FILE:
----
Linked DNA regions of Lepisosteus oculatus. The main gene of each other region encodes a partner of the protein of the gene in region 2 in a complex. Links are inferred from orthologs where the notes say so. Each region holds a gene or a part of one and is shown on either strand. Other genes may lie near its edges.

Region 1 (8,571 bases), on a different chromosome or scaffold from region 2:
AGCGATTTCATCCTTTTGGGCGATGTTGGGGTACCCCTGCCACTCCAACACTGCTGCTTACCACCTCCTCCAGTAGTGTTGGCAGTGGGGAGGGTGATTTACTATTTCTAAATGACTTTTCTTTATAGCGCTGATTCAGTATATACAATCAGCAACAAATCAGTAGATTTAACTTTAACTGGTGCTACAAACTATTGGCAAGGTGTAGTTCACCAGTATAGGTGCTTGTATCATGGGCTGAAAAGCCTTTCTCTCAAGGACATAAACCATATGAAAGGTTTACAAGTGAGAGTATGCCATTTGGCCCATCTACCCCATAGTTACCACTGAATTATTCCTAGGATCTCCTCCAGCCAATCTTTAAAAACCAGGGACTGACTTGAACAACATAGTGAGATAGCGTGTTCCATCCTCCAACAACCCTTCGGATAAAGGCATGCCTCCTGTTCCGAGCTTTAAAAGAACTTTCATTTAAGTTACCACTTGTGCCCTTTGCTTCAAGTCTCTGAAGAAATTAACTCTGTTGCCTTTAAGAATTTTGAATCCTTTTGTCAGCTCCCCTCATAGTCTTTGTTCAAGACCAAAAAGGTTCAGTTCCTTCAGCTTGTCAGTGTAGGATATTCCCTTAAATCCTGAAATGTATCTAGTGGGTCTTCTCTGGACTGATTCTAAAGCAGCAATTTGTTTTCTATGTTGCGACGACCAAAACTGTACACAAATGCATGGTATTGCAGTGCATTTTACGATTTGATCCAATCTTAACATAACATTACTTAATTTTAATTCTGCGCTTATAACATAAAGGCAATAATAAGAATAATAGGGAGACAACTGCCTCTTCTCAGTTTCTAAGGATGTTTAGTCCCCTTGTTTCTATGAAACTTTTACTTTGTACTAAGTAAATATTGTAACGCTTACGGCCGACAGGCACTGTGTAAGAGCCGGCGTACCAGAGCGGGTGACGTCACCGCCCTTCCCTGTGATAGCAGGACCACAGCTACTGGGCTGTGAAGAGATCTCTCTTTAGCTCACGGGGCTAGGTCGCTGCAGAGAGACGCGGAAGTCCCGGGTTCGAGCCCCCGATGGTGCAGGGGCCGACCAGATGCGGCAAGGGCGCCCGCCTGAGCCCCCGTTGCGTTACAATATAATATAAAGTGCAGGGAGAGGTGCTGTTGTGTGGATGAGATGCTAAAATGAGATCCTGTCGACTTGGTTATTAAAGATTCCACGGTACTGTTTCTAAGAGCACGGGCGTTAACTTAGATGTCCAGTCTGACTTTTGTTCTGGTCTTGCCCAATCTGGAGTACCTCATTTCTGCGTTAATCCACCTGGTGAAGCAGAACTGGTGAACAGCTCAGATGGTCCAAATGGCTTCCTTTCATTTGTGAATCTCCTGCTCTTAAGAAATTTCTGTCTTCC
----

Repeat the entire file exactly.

Linked DNA regions of Lepisosteus oculatus. The main gene of each other region encodes a partner of the protein of the gene in region 2 in a complex. Links are inferred from orthologs where the notes say so. Each region holds a gene or a part of one and is shown on either strand. Other genes may lie near its edges.

Region 1 (8,571 bases), on a different chromosome or scaffold from region 2:
AGCGATTTCATCCTTTTGGGCGATGTTGGGGTACCCCTGCCACTCCAACACTGCTGCTTACCACCTCCTCCAGTAGTGTTGGCAGTGGGGAGGGTGATTTACTATTTCTAAATGACTTTTCTTTATAGCGCTGATTCAGTATATACAATCAGCAACAAATCAGTAGATTTAACTTTAACTGGTGCTACAAACTATTGGCAAGGTGTAGTTCACCAGTATAGGTGCTTGTATCATGGGCTGAAAAGCCTTTCTCTCAAGGACATAAACCATATGAAAGGTTTACAAGTGAGAGTATGCCATTTGGCCCATCTACCCCATAGTTACCACTGAATTATTCCTAGGATCTCCTCCAGCCAATCTTTAAAAACCAGGGACTGACTTGAACAACATAGTGAGATAGCGTGTTCCATCCTCCAACAACCCTTCGGATAAAGGCATGCCTCCTGTTCCGAGCTTTAAAAGAACTTTCATTTAAGTTACCACTTGTGCCCTTTGCTTCAAGTCTCTGAAGAAATTAACTCTGTTGCCTTTAAGAATTTTGAATCCTTTTGTCAGCTCCCCTCATAGTCTTTGTTCAAGACCAAAAAGGTTCAGTTCCTTCAGCTTGTCAGTGTAGGATATTCCCTTAAATCCTGAAATGTATCTAGTGGGTCTTCTCTGGACTGATTCTAAAGCAGCAATTTGTTTTCTATGTTGCGACGACCAAAACTGTACACAAATGCATGGTATTGCAGTGCATTTTACGATTTGATCCAATCTTAACATAACATTACTTAATTTTAATTCTGCGCTTATAACATAAAGGCAATAATAAGAATAATAGGGAGACAACTGCCTCTTCTCAGTTTCTAAGGATGTTTAGTCCCCTTGTTTCTATGAAACTTTTACTTTGTACTAAGTAAATATTGTAACGCTTACGGCCGACAGGCACTGTGTAAGAGCCGGCGTACCAGAGCGGGTGACGTCACCGCCCTTCCCTGTGATAGCAGGACCACAGCTACTGGGCTGTGAAGAGATCTCTCTTTAGCTCACGGGGCTAGGTCGCTGCAGAGAGACGCGGAAGTCCCGGGTTCGAGCCCCCGATGGTGCAGGGGCCGACCAGATGCGGCAAGGGCGCCCGCCTGAGCCCCCGTTGCGTTACAATATAATATAAAGTGCAGGGAGAGGTGCTGTTGTGTGGATGAGATGCTAAAATGAGATCCTGTCGACTTGGTTATTAAAGATTCCACGGTACTGTTTCTAAGAGCACGGGCGTTAACTTAGATGTCCAGTCTGACTTTTGTTCTGGTCTTGCCCAATCTGGAGTACCTCATTTCTGCGTTAATCCACCTGGTGAAGCAGAACTGGTGAACAGCTCAGATGGTCCAAATGGCTTCCTTTCATTTGTGAATCTCCTGCTCTTAAGAAATTTCTGTCTTCC